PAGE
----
How drones are keeping communities safe

Imagine dispatch getting a call about an active crime/incident and within two minutes command has eyes on the scene – but there is no officer there.  Instead a drone is circling the scene from 200 ft. in the sky. 

The military has been leveraging un-manned aerial vehicles (now commonly known as drones) since the WW1 to enter an area without endangering lives.  In the decades since the first world war, drone technology has drastically evolved, and public safety agencies can now adapt the technology to create a drone program to enhance efforts.  

A major differentiating factor in effectiveness and diversity of applications for drone programs is determined by the software utilized.  Brite’s latest Intel Center partner, Cape created a drone software platform, Cape Aerial Telepresence which provides public safety officials with the ability to pilot and control the drone from a command center in real time. No more sending an officer to the scene and waiting for set-up, immediately dispatch a drone for a live stream of events. The pilot simply controls the vehicle with either an iPad or computer and internet.  

Four ways drones can transform your department and help keep communities safe – 

  1. Departments can deploy drones as the first responder to incidents within two minutes. Drones do not have to deal with traffic or obstacles in the air, as a car would on the road.  Arriving on-scene first allows for command to assess the situation and begin gathering intel prior to feet being on the ground.  If the incident requires immediate attention or escalates, additional resources can be deployed quicker.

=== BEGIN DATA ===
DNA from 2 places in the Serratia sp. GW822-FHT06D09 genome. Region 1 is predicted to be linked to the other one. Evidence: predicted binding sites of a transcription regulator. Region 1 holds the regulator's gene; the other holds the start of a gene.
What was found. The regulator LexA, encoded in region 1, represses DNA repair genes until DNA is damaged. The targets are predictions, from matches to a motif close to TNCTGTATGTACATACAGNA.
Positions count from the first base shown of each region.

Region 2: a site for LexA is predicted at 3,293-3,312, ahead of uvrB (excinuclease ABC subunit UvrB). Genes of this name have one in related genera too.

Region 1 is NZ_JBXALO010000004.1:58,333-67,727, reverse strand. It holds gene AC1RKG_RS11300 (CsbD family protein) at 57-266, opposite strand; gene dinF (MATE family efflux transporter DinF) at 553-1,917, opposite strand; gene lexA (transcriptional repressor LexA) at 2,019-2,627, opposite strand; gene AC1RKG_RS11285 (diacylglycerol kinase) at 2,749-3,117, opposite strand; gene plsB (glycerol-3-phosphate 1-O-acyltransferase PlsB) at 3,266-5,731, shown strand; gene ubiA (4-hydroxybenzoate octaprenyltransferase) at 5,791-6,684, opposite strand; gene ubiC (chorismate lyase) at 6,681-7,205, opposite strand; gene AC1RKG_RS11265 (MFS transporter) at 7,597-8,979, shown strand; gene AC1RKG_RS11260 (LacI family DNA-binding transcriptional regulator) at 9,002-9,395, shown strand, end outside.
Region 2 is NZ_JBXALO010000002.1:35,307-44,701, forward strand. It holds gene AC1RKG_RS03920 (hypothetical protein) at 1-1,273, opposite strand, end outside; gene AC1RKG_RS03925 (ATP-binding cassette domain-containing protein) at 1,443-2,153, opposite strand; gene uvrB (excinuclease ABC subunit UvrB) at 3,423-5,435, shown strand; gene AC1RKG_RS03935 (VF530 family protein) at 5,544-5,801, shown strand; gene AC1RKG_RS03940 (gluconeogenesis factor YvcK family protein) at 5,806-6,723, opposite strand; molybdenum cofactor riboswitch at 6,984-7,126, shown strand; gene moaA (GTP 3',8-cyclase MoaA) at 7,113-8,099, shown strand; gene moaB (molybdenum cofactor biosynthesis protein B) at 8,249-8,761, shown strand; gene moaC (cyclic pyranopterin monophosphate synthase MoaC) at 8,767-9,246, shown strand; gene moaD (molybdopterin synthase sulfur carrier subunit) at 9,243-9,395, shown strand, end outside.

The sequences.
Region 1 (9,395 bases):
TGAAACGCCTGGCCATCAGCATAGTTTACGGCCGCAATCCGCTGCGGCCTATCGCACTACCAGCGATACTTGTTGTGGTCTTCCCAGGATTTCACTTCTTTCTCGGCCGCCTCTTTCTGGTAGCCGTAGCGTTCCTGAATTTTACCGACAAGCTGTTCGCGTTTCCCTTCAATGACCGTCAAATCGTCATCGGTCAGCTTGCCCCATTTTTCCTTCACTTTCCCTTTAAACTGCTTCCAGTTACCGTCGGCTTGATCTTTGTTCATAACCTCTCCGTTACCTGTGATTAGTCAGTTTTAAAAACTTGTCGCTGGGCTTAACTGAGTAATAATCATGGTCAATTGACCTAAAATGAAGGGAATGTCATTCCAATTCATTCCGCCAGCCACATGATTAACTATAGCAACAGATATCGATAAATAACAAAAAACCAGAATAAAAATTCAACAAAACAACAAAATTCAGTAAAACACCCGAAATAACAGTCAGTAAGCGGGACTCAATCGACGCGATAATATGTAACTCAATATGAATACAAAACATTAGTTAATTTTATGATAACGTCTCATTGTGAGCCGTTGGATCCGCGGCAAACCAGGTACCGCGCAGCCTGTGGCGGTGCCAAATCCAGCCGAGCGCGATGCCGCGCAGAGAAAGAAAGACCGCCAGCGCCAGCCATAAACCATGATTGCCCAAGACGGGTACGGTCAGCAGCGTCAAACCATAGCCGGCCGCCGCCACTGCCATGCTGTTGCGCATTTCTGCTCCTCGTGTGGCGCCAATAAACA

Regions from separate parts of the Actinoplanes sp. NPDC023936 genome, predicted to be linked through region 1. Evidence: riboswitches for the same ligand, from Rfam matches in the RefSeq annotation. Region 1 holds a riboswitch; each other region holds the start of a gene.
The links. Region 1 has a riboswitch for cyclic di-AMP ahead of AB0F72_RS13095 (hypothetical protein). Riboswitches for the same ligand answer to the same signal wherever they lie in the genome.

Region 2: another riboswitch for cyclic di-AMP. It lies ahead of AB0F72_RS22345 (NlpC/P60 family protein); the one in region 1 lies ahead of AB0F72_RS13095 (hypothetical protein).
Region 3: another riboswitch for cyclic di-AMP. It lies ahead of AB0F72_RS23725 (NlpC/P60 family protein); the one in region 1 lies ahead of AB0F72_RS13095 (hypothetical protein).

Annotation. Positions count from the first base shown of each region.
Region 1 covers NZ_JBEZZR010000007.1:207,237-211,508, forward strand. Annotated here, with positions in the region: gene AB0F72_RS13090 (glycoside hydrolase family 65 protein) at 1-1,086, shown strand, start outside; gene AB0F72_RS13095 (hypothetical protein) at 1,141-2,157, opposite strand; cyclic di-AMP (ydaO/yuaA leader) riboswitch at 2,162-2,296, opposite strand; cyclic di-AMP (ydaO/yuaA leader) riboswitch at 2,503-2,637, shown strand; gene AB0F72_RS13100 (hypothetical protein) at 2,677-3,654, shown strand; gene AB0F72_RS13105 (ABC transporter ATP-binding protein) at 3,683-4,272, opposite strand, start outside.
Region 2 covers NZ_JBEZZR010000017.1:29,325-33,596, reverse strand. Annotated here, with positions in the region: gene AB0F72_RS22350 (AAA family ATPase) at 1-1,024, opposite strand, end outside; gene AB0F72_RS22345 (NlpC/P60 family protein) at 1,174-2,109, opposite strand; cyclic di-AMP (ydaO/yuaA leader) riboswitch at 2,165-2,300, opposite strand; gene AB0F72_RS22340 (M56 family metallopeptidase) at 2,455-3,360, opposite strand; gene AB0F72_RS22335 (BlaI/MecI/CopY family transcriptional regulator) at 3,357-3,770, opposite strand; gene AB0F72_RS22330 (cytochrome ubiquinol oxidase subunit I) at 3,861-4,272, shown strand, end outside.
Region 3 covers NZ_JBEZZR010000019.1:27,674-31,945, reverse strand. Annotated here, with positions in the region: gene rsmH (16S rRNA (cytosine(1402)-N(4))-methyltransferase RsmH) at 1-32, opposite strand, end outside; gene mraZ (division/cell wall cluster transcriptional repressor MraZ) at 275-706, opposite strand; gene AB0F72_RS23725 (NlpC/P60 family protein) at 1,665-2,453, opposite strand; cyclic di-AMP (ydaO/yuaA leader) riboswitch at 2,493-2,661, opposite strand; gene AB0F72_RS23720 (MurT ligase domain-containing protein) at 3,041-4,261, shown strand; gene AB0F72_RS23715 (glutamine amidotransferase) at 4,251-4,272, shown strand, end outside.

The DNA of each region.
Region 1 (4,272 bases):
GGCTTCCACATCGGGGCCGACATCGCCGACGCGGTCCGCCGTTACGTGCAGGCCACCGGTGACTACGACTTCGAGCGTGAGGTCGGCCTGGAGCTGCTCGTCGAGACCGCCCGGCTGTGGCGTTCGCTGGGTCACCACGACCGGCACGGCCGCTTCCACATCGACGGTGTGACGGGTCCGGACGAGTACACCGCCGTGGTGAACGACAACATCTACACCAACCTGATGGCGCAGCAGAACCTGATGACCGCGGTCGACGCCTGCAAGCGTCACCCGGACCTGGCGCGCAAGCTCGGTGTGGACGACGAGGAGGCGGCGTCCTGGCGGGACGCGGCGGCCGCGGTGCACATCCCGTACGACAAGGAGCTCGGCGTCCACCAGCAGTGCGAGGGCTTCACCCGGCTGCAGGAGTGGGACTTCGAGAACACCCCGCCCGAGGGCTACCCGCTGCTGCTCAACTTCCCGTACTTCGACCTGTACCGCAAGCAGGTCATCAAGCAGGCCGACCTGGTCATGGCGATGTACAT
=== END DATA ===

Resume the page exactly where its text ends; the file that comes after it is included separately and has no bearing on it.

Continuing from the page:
2. After officers arrive on-scene, the live-stream of the call allows those at command to gather further information from command center tools and relay it to those on-scene. During intense situations, the combination of communication and intel will help ensure proper response to a situation.
  3. Similar to being the first responder, drones have the ability to quickly track and follow targets.  One example is if a suspect flees a scene, the drone can follow their movements and communicate that to officers on location.  Machine learning isn’t just for virtual assistants like Alexa but can be used for drone operation.  Using previous drone data, an algorithm can be created to automate certain features. For example, machine learning can be used to “teach” a drone to follow a car or utilize thermal maps to survey a location.
  4. Additionally, video is a valuable evidence asset.  Store and archive all videos and photos in a management system to later use. Replay videos to further investigate and understand the event, or use it as a learning tool for future calls.

Capitalize on the powerful combination of technology and software to gain live-stream of incident response.  Ready to learn more about Cape? Watch our on-demand webinar here.  Or contact Brite to launch your departments drone program today.

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